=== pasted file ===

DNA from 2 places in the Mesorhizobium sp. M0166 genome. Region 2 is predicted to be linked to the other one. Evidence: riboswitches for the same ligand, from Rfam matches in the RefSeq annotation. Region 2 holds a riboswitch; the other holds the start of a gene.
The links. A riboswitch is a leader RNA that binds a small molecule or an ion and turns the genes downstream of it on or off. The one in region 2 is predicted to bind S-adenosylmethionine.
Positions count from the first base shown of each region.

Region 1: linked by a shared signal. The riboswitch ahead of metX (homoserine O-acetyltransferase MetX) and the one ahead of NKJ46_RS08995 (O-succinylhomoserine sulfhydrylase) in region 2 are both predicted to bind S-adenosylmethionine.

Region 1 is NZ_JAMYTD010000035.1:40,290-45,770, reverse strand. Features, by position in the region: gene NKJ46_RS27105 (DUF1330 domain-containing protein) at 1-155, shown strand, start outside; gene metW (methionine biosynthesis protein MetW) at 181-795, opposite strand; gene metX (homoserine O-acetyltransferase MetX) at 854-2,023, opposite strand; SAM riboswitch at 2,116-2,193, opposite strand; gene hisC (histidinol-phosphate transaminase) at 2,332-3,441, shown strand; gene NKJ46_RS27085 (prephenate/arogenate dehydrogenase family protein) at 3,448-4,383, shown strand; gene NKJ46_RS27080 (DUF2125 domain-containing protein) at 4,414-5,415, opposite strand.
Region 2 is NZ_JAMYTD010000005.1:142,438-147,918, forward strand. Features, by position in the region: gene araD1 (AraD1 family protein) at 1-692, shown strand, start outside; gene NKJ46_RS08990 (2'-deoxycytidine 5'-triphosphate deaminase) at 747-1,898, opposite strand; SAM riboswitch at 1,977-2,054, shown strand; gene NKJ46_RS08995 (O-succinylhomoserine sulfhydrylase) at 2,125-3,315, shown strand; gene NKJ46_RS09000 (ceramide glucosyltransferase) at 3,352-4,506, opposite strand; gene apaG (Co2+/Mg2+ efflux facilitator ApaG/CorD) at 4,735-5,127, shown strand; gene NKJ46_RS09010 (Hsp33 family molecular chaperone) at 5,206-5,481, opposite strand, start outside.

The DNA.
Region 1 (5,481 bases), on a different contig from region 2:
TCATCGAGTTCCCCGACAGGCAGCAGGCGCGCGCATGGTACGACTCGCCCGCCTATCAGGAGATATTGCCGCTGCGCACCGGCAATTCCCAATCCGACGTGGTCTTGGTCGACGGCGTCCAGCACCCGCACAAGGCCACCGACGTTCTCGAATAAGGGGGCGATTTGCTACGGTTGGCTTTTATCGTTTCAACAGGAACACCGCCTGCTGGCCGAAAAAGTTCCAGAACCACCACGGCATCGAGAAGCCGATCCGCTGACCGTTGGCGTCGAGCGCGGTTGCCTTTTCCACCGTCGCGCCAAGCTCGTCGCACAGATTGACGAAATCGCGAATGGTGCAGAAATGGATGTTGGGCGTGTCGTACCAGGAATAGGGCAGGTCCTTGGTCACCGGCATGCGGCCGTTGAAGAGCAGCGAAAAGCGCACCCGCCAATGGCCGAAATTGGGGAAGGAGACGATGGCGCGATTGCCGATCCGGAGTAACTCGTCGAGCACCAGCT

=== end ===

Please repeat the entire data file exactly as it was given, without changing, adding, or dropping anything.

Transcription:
DNA from 2 places in the Mesorhizobium sp. M0166 genome. Region 2 is predicted to be linked to the other one. Evidence: riboswitches for the same ligand, from Rfam matches in the RefSeq annotation. Region 2 holds a riboswitch; the other holds the start of a gene.
The links. A riboswitch is a leader RNA that binds a small molecule or an ion and turns the genes downstream of it on or off. The one in region 2 is predicted to bind S-adenosylmethionine.
Positions count from the first base shown of each region.

Region 1: linked by a shared signal. The riboswitch ahead of metX (homoserine O-acetyltransferase MetX) and the one ahead of NKJ46_RS08995 (O-succinylhomoserine sulfhydrylase) in region 2 are both predicted to bind S-adenosylmethionine.

Region 1 is NZ_JAMYTD010000035.1:40,290-45,770, reverse strand. Features, by position in the region: gene NKJ46_RS27105 (DUF1330 domain-containing protein) at 1-155, shown strand, start outside; gene metW (methionine biosynthesis protein MetW) at 181-795, opposite strand; gene metX (homoserine O-acetyltransferase MetX) at 854-2,023, opposite strand; SAM riboswitch at 2,116-2,193, opposite strand; gene hisC (histidinol-phosphate transaminase) at 2,332-3,441, shown strand; gene NKJ46_RS27085 (prephenate/arogenate dehydrogenase family protein) at 3,448-4,383, shown strand; gene NKJ46_RS27080 (DUF2125 domain-containing protein) at 4,414-5,415, opposite strand.
Region 2 is NZ_JAMYTD010000005.1:142,438-147,918, forward strand. Features, by position in the region: gene araD1 (AraD1 family protein) at 1-692, shown strand, start outside; gene NKJ46_RS08990 (2'-deoxycytidine 5'-triphosphate deaminase) at 747-1,898, opposite strand; SAM riboswitch at 1,977-2,054, shown strand; gene NKJ46_RS08995 (O-succinylhomoserine sulfhydrylase) at 2,125-3,315, shown strand; gene NKJ46_RS09000 (ceramide glucosyltransferase) at 3,352-4,506, opposite strand; gene apaG (Co2+/Mg2+ efflux facilitator ApaG/CorD) at 4,735-5,127, shown strand; gene NKJ46_RS09010 (Hsp33 family molecular chaperone) at 5,206-5,481, opposite strand, start outside.

The DNA.
Region 1 (5,481 bases), on a different contig from region 2:
TCATCGAGTTCCCCGACAGGCAGCAGGCGCGCGCATGGTACGACTCGCCCGCCTATCAGGAGATATTGCCGCTGCGCACCGGCAATTCCCAATCCGACGTGGTCTTGGTCGACGGCGTCCAGCACCCGCACAAGGCCACCGACGTTCTCGAATAAGGGGGCGATTTGCTACGGTTGGCTTTTATCGTTTCAACAGGAACACCGCCTGCTGGCCGAAAAAGTTCCAGAACCACCACGGCATCGAGAAGCCGATCCGCTGACCGTTGGCGTCGAGCGCGGTTGCCTTTTCCACCGTCGCGCCAAGCTCGTCGCACAGATTGACGAAATCGCGAATGGTGCAGAAATGGATGTTGGGCGTGTCGTACCAGGAATAGGGCAGGTCCTTGGTCACCGGCATGCGGCCGTTGAAGAGCAGCGAAAAGCGCACCCGCCAATGGCCGAAATTGGGGAAGGAGACGATGGCGCGATTGCCGATCCGGAGTAACTCGTCGAGCACCAGCT